Like the aforementioned Chuck Berry, many other black celebrities have ended up on the wrong side of the law over the years, the most outrageous being OJ Simpson who was cleared of an even more outrageous double murder. And Angela Davis, whose case was discussed here recently, became a celebrity by dint of her criminal associates, certainly not on account of her outrageously biased scholarship.
Another celebrity who deserves mention is Mike Tyson. The great Larry Holmes once predicted Tyson would end up in jail, and he wasn’t wrong. In July 1991, Tyson lured teenager Desiree Washington to his Indianapolis hotel room and raped her. Whatever apologetics you have heard about this case, be it from the man himself or even Alan Dershowitz, there is no doubt that Tyson was rightly convicted of rape. Three years after his release from prison, he was back in trouble, this time for non-sexual assaults after a traffic incident. Tyson also boasted about beating his first wife, Robin Givens, who was a great catch even for a world class boxer.
In spite of his notoriety and brutality, Tyson is still in demand as a pundit, that in stark contrast to many white celebrities whose careers have been torpedoed simply by using a racial epithet.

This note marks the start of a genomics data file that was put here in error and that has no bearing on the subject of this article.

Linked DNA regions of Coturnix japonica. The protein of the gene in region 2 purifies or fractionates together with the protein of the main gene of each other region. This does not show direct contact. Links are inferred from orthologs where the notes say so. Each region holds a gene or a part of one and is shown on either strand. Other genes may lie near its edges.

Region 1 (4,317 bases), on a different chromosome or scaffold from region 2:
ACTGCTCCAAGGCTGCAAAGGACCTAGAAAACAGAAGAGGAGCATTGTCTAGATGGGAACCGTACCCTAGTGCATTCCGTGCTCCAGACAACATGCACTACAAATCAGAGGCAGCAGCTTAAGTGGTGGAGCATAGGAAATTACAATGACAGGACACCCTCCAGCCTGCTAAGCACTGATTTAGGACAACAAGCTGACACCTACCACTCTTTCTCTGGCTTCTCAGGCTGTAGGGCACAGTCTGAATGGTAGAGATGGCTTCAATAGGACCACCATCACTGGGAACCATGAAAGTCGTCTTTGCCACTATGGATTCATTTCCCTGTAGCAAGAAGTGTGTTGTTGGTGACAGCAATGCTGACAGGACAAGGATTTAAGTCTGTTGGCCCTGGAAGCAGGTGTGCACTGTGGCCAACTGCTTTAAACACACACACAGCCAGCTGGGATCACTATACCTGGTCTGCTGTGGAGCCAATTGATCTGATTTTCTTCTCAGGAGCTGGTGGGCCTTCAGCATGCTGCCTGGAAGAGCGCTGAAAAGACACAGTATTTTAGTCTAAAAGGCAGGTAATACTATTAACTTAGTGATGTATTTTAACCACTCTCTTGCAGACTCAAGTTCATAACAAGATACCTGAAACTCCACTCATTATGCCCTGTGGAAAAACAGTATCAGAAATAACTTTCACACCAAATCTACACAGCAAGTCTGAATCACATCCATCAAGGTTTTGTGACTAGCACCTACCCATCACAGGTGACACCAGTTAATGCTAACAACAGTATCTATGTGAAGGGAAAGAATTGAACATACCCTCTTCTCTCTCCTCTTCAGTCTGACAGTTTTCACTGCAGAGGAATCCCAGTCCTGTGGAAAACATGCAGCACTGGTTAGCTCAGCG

A lot more could be written in this vein about a lot of other American blacks be they famous, infamous, or just plain ordinary, but is American justice really racist? Let us return to 1931 and the infamous Scottsboro Boys case. This has its own, dedicated website, but very briefly, after they were falsely convicted of raping two young white women, one of them very disreputable, a massive campaign resulted due to the perceived injustice. And this campaign was even supported by some white supremacists. One white member of the Alabama Interracial Commission said the average white man is “superior to the black man because he is black. My quarrel is not with superiority but with the method of asserting it at the expense of justice…”
You can call that man a bigot if you like, but he has a point. A lot of people look down on others. Does a doctor who treats a young homeless drug addict at a volunteer clinic consider his patient his equal? Would he take such a man home and introduce him to his daughter? Of course not! At the end of the day, justice is about fair treatment, not about equal treatment. Fairness often requires unequal treatment. A 9 year old who sets fire to an abandoned building will be treated very differently from a 29 year old. The law needs to be fair, and at times merciful. There is no credible evidence that black Americans are or ever were treated any more or any less fairly than white ones just because they are black. Even in the Deep South under Jim Crow.
Back to Part 1.
The statements, views and opinions expressed in this column are solely those of the author and do not necessarily represent those of The Duran.